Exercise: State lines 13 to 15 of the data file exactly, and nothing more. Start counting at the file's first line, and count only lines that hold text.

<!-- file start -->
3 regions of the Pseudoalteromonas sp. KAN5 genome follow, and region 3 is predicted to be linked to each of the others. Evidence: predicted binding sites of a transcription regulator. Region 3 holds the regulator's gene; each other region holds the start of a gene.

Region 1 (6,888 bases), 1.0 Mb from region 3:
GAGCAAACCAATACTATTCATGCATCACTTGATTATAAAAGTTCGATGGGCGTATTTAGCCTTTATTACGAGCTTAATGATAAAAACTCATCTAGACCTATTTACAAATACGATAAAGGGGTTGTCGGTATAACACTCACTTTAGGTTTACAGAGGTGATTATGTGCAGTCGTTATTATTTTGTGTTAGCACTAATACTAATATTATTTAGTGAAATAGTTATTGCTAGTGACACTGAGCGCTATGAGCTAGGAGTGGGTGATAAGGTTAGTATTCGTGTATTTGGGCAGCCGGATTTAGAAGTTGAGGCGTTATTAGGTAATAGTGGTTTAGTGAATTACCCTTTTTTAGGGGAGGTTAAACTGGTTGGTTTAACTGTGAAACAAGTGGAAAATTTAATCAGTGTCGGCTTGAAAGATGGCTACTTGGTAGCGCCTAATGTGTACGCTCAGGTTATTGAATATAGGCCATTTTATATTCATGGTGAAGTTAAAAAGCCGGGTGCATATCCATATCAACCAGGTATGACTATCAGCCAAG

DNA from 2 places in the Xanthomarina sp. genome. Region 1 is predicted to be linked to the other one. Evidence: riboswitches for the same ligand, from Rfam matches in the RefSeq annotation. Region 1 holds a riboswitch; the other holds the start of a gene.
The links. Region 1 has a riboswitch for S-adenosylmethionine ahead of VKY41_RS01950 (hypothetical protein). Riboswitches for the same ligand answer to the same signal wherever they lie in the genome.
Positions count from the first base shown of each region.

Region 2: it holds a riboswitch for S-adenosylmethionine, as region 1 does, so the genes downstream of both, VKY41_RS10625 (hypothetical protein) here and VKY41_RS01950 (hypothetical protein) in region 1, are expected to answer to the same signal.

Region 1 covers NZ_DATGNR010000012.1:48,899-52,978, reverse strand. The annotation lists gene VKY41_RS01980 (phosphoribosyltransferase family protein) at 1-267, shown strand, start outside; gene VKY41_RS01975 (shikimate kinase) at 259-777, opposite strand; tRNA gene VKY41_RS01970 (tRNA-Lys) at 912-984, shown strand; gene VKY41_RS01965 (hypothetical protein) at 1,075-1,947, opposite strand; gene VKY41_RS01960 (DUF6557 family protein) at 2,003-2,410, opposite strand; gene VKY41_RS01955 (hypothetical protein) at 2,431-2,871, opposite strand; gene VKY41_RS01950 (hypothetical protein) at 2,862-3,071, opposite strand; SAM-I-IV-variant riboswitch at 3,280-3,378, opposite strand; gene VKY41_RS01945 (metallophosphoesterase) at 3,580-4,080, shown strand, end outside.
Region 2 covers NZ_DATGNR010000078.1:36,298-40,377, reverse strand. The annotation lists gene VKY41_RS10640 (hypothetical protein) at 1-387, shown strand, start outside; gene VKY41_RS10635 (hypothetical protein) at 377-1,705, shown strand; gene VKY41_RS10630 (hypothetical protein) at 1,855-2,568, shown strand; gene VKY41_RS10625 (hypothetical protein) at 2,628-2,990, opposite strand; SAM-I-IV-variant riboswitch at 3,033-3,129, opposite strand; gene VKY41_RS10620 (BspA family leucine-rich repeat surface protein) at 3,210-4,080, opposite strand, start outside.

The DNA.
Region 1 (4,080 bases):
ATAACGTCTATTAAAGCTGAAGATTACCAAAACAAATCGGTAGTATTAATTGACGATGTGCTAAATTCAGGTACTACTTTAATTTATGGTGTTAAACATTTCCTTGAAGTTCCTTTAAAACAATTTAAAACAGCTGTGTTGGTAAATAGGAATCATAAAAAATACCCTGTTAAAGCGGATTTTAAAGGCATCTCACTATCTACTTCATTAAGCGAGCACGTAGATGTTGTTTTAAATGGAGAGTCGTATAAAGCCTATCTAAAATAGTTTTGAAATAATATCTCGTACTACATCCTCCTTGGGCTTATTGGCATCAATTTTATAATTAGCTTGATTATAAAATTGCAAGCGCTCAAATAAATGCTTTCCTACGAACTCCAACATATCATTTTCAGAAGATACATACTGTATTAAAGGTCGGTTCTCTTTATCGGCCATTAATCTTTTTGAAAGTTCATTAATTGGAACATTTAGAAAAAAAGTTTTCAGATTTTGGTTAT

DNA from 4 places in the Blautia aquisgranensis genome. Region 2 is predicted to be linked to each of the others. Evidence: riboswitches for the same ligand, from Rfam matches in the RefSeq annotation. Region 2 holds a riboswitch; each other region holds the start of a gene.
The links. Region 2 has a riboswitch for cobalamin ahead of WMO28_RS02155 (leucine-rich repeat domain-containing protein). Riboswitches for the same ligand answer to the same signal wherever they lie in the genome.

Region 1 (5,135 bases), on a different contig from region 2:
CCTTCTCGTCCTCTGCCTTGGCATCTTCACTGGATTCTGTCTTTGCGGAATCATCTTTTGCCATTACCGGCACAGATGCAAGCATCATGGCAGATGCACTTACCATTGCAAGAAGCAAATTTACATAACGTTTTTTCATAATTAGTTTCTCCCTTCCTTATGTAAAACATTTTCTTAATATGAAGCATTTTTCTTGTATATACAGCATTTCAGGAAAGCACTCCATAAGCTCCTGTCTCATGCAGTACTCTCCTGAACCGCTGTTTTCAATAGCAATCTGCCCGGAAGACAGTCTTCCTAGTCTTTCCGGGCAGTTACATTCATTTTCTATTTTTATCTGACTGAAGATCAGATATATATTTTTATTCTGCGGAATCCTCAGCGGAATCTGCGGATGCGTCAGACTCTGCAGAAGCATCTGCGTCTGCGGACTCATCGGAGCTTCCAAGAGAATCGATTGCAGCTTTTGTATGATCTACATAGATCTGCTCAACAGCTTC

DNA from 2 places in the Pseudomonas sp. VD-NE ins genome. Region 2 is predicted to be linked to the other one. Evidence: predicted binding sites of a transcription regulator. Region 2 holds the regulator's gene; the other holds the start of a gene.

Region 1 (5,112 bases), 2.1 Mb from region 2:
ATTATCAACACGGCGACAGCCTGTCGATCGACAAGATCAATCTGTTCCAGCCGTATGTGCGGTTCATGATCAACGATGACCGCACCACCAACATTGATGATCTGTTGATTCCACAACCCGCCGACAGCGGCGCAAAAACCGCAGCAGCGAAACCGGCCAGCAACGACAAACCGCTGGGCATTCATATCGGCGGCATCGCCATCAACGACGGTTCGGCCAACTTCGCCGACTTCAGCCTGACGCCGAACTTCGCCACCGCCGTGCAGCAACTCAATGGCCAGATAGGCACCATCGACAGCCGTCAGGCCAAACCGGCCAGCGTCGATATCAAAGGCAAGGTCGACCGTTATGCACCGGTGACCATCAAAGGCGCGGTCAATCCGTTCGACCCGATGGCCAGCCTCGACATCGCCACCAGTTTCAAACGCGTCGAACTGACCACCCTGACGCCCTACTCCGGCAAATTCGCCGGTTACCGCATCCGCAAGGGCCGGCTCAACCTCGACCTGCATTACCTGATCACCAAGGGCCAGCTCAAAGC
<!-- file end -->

DNA from 4 places in the Blautia aquisgranensis genome. Region 2 is predicted to be linked to each of the others. Evidence: riboswitches for the same ligand, from Rfam matches in the RefSeq annotation. Region 2 holds a riboswitch; each other region holds the start of a gene.
The links. Region 2 has a riboswitch for cobalamin ahead of WMO28_RS02155 (leucine-rich repeat domain-containing protein). Riboswitches for the same ligand answer to the same signal wherever they lie in the genome.

Region 1 (5,135 bases), on a different contig from region 2: